The Japanese race was historically an agricultural one in which religion and appeasement of the gods played a major role in order to ensure a good harvest. Sumo was used as a form of entertainment with which to entertain the dieties, and therefore ensure divine protection. The customs and rituals used in these ceremonies have been maintained throughout the ages and can still be found in sumo today.

The sumo match today is still viewed as being of religious importance, with the wrestlers themselves constantly reminded of their spiritual and religious duties and obligations when practicing the game. Through the various ceremonies, they are constantly reminded that gaining victory is only of secondary importance, and that "the greatest significance of Japanese wrestling is the harmonious blending of the profound religious sense of of courtesy with the whole-hearted struggle of contestants mobilizing all their mental and physical resources." (K.Hiroyama, Tokyo, 1940)

The centre of this religious significance is the ring (or Dohyo) itself. It is freshly made for each new tournament from tightly compressed clay which is obtained from special areas of Japan, and consists of a raised platform about 2ft high and 18 ft in diameter.The surface of this platform is covered with a thin layer of sand, which is a symbol of purity in Shinto ritual. Purity plays an important part in Shinto, which is reflected in many aspects of the ceremonies performed.

Diagram of the Dohyo

The roof above the ring, the Yakata also holds important religious significance. It is built in the style of the roof of a Shinto shrine, and is adorned with four tassels hanging from the four corners. Originally, in place of these tassels were four posts tied with coloured sashes, but complaints by the audience that they blocked the view caused them to be removed and replaced by the tassels.

The tassels are four different colours - white, black, green and red - all of which hold a symbolic meaning:

The purple bunting draped around the top of the roof is also of significance. It symbolizes the drifting of the clouds, with it traditionally being hung around the roof in acordance with the progression of the rotation of the four seasons, starting with black for winter. This was particularly important in agrarian Japan, as the rotation of the seasons was integral with religious rites and rituals.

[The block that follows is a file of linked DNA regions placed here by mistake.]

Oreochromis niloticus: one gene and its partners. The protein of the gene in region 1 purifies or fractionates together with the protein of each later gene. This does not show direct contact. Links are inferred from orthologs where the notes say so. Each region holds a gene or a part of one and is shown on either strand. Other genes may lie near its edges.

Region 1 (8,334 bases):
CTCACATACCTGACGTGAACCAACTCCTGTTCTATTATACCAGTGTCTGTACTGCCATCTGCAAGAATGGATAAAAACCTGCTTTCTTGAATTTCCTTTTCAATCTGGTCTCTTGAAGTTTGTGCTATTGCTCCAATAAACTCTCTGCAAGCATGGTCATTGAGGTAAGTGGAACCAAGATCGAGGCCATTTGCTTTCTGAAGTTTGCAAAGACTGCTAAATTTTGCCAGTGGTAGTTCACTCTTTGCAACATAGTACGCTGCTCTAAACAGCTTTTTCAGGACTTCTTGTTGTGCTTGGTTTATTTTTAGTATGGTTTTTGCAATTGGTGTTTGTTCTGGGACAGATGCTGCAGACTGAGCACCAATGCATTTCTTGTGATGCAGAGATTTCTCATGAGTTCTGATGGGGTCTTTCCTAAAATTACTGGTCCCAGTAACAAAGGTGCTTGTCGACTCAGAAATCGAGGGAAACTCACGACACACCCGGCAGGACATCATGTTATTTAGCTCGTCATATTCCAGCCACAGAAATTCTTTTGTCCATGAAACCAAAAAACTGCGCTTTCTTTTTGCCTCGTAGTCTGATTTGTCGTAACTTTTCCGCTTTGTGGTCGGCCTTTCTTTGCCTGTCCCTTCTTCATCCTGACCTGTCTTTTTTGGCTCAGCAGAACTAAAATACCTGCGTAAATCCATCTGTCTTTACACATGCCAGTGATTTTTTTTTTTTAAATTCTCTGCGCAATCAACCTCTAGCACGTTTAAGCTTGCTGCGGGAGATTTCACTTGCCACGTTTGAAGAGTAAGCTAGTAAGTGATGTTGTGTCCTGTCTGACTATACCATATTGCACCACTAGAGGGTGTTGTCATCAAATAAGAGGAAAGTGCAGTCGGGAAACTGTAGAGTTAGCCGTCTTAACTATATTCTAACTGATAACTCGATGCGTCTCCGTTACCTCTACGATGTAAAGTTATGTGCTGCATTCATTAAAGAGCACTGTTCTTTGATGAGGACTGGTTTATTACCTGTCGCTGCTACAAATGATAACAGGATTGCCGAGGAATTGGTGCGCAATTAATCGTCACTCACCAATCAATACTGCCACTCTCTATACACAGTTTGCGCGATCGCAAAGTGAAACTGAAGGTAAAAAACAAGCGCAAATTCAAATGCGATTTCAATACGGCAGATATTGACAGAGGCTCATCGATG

A ring-entering ceremony

On the day proceeding a Grand Tournament, a special religious ceremony is held in order to remind wrestlers of their religious duties and to purify the ring in accordance with Shinto custom. This ritual is known as the Dohyo Matsuri and involves the offering of prayers for divine blessing. The ceremony consists of a senior ranking Gyoji (referee) dressed in the traditional white robes of a Shinto priest, acting as the officiate over the ceremony. Offerings consisting of kelp, cuttlefish and chestnuts are placed within the ring for the dieties of heaven, earth and the four seasons, and various prayers are offered for the safety of the wrestlers competing in the tournament.

There are also certain rituals that have been maintained and performed throughout history. One such tradition is the ring entering ceremony, held on the day of the tournament in which all the wrestlers, in their respective ranks, file into the ring and participate in a ceremony which purifies the bodies and spirits of the wrestlers. The ceremony is said to "signify a pledge to the dieties that the wrestlers will fight fairly and with the proper spirit" (P.L. Cuyler, New York, 1994?).

The Yokozuna, or Grand Champion, has his own seperate ring-entering ceremony, in which he wears a special Mawashi (apron) from which hang the five white zig-zag folded paper strips, found at the entrance to Shinto shrines, and used in Shinto ritual.
Another tradition is the act of throwing salt across the ring immediately proceeding a bout. The amount thrown depends on the wrestler, and can range from merely a pinch to a large handful, but the basic function is that of purification. This refers back to the time when salt "was believed to have a purifying power over evil spirits and against defilement."( K. Hiroyama, Tokyo, 1940)
Rehearsing for a Ring-entering Ceremony

Sumo wrestlers basic garment is known as the Mawashi, which is worn for both training and for official bouts. It is like a loincloth, to which, for official bouts the Sagari is added. This Sagari consists of a fringe of twisted string which is tucked into the front of the belt. This Sagari is significant in that it symbolises the sacred ropes that hang in front of Shinto shrines. It consists of an odd number of strings, as it is lucky in Shinto custom, usually varying between 17 and 21.